Biolchini said Petroff’s votes clearly show that she supports the federal health care law, the majority of which was upheld by U.S. Supreme Court justices earlier this summer.
“Just voting to pay lawyers to decide the fate of Obamacare in Washington is a laughable excuse and is like voting to put a fox in charge of a hen house,” he said.
Biolchini also calls out Petroff’s vote in support of tax on wind energy produced in the state in one flier. He said Petroff was in favor of a tax hike that could have hurt consumers.
The bill, which also failed, would have phased in a tax on new wind energy production in the state. It also would have extended a sales tax exemption for wind generation facilities.
Petroff said the bill was a compromise between energy companies and state lawmakers. The exemption was slated to expire, and legislators worked out what they saw as a fair agreement.
“It definitely was a pro-energy bill,” she said. The legislation was intended to help incentivize projects by keeping in place the sales tax exemption, she said.
Gun rights also have been frequently mentioned in Biolchini’s campaign fliers. Petroff received an “F” in a National Rifle Association’s Political Victory Fund grading system in 2010. This year, her grade was bumped up to a “B-plus.”
“I committed to the Second Amendment folks in our community that I would get up to speed on the issue and defend their Second Amendment rights, and I have done that in every vote,” she said.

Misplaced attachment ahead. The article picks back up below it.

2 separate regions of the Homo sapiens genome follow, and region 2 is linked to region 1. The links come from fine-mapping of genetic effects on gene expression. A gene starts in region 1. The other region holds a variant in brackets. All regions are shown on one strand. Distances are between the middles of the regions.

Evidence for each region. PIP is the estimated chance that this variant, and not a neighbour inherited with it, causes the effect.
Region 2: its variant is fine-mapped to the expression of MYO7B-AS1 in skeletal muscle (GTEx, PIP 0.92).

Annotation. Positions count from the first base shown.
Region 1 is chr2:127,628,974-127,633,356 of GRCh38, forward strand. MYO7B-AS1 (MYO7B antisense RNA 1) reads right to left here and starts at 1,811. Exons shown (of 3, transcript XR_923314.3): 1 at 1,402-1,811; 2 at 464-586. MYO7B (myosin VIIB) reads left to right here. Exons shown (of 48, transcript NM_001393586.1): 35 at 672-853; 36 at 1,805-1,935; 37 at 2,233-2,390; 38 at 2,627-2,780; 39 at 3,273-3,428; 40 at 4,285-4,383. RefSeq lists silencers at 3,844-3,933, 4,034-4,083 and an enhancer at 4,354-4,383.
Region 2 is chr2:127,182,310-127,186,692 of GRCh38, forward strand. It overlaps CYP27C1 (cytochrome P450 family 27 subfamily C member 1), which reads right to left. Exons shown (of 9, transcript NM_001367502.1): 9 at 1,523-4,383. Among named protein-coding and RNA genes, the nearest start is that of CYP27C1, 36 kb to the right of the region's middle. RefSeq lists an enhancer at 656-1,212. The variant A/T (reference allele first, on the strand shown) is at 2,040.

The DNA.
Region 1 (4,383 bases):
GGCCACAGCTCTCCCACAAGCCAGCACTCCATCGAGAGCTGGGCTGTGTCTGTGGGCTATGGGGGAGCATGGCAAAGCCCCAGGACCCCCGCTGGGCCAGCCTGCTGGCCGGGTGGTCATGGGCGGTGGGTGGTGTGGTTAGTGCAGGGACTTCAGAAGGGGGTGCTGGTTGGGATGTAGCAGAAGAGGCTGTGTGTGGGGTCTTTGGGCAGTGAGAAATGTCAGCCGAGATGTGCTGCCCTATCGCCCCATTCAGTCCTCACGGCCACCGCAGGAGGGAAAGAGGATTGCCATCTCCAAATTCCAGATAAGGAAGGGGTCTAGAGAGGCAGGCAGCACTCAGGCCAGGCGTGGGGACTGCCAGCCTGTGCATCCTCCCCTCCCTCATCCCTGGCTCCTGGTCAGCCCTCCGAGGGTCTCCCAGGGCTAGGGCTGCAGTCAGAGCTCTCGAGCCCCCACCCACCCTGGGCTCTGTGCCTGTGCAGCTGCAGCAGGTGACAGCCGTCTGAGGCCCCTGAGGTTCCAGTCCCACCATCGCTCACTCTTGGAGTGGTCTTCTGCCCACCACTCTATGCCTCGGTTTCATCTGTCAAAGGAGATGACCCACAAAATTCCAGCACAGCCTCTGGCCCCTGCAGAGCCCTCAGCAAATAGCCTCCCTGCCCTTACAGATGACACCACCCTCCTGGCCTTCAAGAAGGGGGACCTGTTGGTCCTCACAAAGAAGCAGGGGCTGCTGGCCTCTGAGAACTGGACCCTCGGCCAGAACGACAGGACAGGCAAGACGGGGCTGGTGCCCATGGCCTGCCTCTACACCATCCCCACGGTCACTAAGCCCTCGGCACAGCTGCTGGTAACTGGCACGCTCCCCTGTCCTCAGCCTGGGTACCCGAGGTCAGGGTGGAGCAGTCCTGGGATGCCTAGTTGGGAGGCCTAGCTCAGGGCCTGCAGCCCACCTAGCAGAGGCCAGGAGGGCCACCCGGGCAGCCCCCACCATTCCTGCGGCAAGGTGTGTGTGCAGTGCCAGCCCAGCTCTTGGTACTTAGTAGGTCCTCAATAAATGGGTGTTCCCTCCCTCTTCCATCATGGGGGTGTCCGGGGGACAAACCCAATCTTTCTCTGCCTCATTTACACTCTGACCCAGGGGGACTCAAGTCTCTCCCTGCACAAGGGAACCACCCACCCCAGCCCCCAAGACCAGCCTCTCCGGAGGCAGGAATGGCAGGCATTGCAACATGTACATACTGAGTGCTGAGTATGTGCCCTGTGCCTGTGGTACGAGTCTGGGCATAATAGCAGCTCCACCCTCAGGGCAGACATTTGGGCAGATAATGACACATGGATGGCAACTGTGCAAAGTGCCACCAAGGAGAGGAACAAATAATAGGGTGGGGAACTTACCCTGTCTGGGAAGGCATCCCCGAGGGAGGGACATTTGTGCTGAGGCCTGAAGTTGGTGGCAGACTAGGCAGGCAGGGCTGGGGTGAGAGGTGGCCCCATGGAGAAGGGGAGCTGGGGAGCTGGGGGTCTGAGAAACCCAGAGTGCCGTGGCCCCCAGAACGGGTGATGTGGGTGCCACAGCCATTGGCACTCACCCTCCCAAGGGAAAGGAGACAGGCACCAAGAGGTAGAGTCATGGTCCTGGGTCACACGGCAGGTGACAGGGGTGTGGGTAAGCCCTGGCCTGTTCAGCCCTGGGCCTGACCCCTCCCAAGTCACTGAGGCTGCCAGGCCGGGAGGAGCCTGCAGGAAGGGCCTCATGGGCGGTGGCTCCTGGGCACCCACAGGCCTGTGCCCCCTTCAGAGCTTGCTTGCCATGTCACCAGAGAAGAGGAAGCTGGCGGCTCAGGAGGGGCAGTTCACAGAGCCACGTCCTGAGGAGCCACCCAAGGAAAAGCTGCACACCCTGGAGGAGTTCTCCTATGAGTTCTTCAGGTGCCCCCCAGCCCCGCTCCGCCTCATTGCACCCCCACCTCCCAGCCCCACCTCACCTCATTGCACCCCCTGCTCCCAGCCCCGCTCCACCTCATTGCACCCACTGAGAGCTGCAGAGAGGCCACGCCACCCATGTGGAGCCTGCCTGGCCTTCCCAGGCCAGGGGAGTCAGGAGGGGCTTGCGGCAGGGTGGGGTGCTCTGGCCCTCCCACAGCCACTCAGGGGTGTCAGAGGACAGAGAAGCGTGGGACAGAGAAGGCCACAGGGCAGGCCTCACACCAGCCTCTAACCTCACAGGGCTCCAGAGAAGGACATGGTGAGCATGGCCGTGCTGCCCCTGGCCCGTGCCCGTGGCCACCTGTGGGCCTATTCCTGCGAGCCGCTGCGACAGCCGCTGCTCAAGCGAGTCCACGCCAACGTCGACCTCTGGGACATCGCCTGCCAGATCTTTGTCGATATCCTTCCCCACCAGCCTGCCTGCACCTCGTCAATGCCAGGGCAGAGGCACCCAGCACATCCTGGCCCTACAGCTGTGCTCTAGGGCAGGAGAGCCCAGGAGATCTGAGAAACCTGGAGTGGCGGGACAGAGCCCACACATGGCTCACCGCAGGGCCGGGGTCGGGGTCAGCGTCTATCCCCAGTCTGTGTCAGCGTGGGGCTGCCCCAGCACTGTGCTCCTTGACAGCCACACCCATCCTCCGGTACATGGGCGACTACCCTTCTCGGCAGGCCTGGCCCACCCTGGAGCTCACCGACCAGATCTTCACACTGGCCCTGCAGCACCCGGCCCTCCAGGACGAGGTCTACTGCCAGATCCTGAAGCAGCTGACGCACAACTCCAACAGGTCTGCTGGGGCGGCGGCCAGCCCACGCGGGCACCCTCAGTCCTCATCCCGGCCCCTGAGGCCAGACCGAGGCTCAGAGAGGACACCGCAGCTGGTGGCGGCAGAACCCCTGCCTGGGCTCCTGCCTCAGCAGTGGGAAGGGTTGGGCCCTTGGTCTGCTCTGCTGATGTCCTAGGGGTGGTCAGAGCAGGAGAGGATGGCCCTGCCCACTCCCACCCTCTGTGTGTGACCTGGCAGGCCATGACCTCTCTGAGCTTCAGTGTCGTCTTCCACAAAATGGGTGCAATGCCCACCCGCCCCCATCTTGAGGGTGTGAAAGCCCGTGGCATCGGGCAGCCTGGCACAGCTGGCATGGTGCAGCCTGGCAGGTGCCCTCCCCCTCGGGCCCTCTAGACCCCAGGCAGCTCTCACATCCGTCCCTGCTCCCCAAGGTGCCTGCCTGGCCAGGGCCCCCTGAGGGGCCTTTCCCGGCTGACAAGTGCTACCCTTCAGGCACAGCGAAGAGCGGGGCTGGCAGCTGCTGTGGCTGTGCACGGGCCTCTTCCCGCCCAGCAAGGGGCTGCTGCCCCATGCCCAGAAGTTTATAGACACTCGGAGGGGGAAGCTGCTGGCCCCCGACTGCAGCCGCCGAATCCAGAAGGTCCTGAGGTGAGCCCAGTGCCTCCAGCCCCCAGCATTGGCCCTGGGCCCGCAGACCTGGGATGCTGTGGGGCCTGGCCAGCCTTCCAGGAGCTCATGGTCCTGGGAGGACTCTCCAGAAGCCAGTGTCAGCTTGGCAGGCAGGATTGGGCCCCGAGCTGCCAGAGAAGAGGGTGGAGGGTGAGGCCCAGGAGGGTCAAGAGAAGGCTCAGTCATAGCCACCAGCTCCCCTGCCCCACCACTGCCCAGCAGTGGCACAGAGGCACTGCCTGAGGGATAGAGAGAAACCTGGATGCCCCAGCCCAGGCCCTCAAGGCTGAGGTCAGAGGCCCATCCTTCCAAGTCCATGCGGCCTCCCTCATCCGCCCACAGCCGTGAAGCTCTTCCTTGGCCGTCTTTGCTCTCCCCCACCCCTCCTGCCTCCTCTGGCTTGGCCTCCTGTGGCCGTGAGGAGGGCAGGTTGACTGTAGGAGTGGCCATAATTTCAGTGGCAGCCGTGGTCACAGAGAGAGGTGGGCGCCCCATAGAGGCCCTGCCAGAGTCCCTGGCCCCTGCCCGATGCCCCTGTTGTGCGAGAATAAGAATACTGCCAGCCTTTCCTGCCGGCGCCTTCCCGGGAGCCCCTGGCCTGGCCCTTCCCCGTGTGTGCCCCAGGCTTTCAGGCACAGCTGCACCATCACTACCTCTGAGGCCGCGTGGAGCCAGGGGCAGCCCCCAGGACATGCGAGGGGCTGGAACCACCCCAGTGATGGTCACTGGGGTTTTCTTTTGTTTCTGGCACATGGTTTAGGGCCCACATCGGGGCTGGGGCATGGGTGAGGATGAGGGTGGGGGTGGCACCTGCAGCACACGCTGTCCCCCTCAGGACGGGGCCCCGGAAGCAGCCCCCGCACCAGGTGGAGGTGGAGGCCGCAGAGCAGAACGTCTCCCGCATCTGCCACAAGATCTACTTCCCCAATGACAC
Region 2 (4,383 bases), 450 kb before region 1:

Biolchini was awarded a grade of “AQ,” which designates that someone is a pro-gun candidate but doesn’t have a voting record on Second Amendment issues.
Social issues also serve as a dividing line between the two candidates.
Petroff said she supports gay marriage and abortion rights, while Biolchini is staunchly opposed to both issues.
One flier, which prominently features an image of a church, says that Biolchini is a “devoted family man and Christian who lives out his values of respect and honesty on the other six days of the week, too.”
“As a Christian, having faith in God means, in part, that we are accountable to him for everything we say and do,” he said in an emailed response to a question about what role religion would play in his legislative approach. “Therefore, it is my duty to serve the people in the community rather than myself and not let others get away with leading my neighbors astray.”
Petroff said her Christian values are important to her but that she firmly believes in the separation of church and state.
“I take my general morality with me but not my specific doctrine,” she said, explaining how religion factors into her decisions as a lawmaker.